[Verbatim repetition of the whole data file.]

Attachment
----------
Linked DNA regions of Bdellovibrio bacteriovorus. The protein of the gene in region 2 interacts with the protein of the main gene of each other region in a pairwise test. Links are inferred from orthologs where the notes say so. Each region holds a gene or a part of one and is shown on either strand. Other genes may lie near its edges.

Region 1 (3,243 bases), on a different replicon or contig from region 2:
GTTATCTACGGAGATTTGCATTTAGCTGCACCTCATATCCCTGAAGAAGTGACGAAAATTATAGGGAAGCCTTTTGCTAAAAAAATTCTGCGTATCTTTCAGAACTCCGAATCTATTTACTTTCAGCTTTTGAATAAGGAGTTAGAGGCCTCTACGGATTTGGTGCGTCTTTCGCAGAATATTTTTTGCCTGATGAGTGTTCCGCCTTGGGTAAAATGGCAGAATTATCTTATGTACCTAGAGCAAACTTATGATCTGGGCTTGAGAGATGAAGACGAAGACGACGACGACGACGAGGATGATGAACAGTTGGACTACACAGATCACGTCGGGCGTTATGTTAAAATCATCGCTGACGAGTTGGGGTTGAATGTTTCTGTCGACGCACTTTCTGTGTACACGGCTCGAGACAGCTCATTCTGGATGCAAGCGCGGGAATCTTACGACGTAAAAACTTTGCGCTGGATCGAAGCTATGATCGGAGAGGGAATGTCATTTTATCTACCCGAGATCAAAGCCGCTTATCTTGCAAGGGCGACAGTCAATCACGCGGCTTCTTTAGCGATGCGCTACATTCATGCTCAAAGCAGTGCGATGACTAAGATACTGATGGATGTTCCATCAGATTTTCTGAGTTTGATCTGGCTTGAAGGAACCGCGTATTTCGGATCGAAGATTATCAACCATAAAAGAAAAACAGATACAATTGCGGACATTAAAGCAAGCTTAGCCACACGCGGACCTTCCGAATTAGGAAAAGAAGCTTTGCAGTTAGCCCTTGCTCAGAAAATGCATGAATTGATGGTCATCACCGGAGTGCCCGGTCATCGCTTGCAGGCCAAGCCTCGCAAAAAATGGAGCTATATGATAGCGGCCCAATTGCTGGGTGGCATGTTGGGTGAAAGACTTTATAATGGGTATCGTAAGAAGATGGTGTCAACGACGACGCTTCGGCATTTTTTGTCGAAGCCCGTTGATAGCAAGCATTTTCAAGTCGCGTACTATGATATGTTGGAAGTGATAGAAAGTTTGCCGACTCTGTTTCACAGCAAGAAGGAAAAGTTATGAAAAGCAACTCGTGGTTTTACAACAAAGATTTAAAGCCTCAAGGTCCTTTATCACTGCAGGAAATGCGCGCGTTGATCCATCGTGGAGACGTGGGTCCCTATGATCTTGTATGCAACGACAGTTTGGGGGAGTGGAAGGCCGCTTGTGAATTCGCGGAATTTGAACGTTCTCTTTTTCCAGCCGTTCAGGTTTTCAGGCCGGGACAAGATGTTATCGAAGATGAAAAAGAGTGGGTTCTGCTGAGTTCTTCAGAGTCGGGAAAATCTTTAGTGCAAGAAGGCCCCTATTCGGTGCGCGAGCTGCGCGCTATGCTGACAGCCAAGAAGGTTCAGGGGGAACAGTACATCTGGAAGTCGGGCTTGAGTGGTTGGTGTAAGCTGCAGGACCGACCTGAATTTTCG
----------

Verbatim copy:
Linked DNA regions of Bdellovibrio bacteriovorus. The protein of the gene in region 2 interacts with the protein of the main gene of each other region in a pairwise test. Links are inferred from orthologs where the notes say so. Each region holds a gene or a part of one and is shown on either strand. Other genes may lie near its edges.

Region 1 (3,243 bases), on a different replicon or contig from region 2:
GTTATCTACGGAGATTTGCATTTAGCTGCACCTCATATCCCTGAAGAAGTGACGAAAATTATAGGGAAGCCTTTTGCTAAAAAAATTCTGCGTATCTTTCAGAACTCCGAATCTATTTACTTTCAGCTTTTGAATAAGGAGTTAGAGGCCTCTACGGATTTGGTGCGTCTTTCGCAGAATATTTTTTGCCTGATGAGTGTTCCGCCTTGGGTAAAATGGCAGAATTATCTTATGTACCTAGAGCAAACTTATGATCTGGGCTTGAGAGATGAAGACGAAGACGACGACGACGACGAGGATGATGAACAGTTGGACTACACAGATCACGTCGGGCGTTATGTTAAAATCATCGCTGACGAGTTGGGGTTGAATGTTTCTGTCGACGCACTTTCTGTGTACACGGCTCGAGACAGCTCATTCTGGATGCAAGCGCGGGAATCTTACGACGTAAAAACTTTGCGCTGGATCGAAGCTATGATCGGAGAGGGAATGTCATTTTATCTACCCGAGATCAAAGCCGCTTATCTTGCAAGGGCGACAGTCAATCACGCGGCTTCTTTAGCGATGCGCTACATTCATGCTCAAAGCAGTGCGATGACTAAGATACTGATGGATGTTCCATCAGATTTTCTGAGTTTGATCTGGCTTGAAGGAACCGCGTATTTCGGATCGAAGATTATCAACCATAAAAGAAAAACAGATACAATTGCGGACATTAAAGCAAGCTTAGCCACACGCGGACCTTCCGAATTAGGAAAAGAAGCTTTGCAGTTAGCCCTTGCTCAGAAAATGCATGAATTGATGGTCATCACCGGAGTGCCCGGTCATCGCTTGCAGGCCAAGCCTCGCAAAAAATGGAGCTATATGATAGCGGCCCAATTGCTGGGTGGCATGTTGGGTGAAAGACTTTATAATGGGTATCGTAAGAAGATGGTGTCAACGACGACGCTTCGGCATTTTTTGTCGAAGCCCGTTGATAGCAAGCATTTTCAAGTCGCGTACTATGATATGTTGGAAGTGATAGAAAGTTTGCCGACTCTGTTTCACAGCAAGAAGGAAAAGTTATGAAAAGCAACTCGTGGTTTTACAACAAAGATTTAAAGCCTCAAGGTCCTTTATCACTGCAGGAAATGCGCGCGTTGATCCATCGTGGAGACGTGGGTCCCTATGATCTTGTATGCAACGACAGTTTGGGGGAGTGGAAGGCCGCTTGTGAATTCGCGGAATTTGAACGTTCTCTTTTTCCAGCCGTTCAGGTTTTCAGGCCGGGACAAGATGTTATCGAAGATGAAAAAGAGTGGGTTCTGCTGAGTTCTTCAGAGTCGGGAAAATCTTTAGTGCAAGAAGGCCCCTATTCGGTGCGCGAGCTGCGCGCTATGCTGACAGCCAAGAAGGTTCAGGGGGAACAGTACATCTGGAAGTCGGGCTTGAGTGGTTGGTGTAAGCTGCAGGACCGACCTGAATTTTCG